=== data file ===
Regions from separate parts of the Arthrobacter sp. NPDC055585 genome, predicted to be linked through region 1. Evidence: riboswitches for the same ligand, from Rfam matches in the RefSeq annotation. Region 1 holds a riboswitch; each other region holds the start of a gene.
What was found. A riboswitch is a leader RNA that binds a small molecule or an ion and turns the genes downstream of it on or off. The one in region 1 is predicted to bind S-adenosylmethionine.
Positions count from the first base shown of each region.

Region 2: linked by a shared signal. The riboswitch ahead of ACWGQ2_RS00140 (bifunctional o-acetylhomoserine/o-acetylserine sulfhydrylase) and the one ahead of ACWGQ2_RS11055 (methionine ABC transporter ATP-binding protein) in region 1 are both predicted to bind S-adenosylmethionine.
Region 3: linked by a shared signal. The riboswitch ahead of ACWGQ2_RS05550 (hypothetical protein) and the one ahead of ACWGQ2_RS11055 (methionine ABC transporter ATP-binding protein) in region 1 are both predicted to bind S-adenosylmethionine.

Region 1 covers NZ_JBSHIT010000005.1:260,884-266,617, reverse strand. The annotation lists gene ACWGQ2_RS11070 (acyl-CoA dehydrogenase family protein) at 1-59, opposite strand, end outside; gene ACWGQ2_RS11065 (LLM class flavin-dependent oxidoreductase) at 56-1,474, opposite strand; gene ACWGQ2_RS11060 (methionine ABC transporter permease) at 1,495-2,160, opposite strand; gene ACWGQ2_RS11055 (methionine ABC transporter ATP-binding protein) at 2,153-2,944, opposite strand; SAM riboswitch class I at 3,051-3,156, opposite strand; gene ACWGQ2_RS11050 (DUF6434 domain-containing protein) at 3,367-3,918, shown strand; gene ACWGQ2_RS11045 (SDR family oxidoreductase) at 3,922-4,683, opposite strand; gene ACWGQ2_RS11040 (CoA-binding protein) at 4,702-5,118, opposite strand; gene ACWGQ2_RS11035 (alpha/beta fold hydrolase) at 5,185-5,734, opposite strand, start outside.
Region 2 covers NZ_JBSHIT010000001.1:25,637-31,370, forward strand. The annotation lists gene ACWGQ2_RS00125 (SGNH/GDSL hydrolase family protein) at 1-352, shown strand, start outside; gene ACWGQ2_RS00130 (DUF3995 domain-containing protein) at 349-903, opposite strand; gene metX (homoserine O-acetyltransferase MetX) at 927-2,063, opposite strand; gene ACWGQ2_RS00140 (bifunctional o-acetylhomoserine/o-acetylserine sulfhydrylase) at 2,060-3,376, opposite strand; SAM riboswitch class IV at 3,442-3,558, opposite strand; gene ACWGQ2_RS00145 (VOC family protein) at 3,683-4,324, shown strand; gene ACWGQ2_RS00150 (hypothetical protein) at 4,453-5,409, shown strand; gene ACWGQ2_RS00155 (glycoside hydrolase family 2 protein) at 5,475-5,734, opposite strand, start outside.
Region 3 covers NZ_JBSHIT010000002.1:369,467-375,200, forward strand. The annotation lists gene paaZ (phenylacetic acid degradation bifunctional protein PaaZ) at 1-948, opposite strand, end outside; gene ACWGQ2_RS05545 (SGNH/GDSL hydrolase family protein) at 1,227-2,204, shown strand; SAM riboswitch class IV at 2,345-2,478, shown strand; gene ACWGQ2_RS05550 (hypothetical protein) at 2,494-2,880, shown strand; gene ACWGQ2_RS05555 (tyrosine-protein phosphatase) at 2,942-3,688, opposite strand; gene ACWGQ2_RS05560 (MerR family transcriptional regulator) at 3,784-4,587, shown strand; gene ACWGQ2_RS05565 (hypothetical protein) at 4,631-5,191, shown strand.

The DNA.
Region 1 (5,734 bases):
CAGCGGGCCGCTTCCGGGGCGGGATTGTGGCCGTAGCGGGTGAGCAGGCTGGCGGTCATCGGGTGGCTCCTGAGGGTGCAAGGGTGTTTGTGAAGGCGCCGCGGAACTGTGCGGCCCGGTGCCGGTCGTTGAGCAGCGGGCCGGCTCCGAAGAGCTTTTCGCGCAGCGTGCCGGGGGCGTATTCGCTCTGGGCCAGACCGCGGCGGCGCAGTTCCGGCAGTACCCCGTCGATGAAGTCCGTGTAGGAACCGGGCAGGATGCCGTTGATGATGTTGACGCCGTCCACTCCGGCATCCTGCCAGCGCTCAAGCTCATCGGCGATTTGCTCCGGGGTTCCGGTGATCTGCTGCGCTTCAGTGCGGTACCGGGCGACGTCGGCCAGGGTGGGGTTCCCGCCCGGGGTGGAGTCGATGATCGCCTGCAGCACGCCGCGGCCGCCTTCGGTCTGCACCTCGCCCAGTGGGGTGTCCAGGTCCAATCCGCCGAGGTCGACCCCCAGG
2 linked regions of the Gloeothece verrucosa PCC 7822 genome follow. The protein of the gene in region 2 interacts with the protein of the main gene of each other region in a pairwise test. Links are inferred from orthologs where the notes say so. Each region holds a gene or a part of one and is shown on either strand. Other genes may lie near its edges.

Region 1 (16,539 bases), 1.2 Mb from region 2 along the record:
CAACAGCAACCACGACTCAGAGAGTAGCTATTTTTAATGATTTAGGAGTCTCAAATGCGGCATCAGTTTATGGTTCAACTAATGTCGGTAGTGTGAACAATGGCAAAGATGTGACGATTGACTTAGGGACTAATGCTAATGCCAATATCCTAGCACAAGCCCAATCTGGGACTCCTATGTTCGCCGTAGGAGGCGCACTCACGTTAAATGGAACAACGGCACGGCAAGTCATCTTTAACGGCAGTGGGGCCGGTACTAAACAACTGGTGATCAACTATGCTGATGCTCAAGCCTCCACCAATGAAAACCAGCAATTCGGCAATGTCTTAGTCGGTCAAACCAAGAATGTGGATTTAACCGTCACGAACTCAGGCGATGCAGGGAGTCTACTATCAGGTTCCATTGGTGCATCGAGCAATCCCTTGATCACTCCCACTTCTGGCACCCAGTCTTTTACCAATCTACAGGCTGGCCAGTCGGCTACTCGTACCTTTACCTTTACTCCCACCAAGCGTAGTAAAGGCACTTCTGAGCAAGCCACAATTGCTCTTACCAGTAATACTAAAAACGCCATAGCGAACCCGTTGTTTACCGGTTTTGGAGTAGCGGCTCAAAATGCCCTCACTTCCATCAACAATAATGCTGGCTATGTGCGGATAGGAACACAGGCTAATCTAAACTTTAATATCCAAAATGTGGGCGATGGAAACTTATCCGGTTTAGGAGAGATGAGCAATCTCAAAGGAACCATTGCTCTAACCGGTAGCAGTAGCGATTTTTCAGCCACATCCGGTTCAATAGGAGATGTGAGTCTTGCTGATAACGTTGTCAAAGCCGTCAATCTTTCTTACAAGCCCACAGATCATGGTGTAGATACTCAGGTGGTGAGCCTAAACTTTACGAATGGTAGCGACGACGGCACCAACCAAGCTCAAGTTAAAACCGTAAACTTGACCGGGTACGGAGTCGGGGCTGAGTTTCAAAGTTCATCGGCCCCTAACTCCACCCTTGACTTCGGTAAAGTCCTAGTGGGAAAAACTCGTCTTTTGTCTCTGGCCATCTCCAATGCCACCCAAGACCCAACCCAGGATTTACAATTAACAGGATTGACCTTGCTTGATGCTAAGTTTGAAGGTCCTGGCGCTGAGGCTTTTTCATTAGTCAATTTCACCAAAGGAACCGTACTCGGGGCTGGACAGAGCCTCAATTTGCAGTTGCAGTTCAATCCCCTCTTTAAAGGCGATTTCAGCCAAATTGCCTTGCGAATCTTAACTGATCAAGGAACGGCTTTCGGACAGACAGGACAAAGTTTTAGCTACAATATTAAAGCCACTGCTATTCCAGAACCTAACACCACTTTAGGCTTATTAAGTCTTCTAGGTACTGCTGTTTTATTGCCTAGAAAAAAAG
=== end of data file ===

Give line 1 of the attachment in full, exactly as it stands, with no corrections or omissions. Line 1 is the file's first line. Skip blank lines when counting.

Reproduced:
Regions from separate parts of the Arthrobacter sp. NPDC055585 genome, predicted to be linked through region 1. Evidence: riboswitches for the same ligand, from Rfam matches in the RefSeq annotation. Region 1 holds a riboswitch; each other region holds the start of a gene.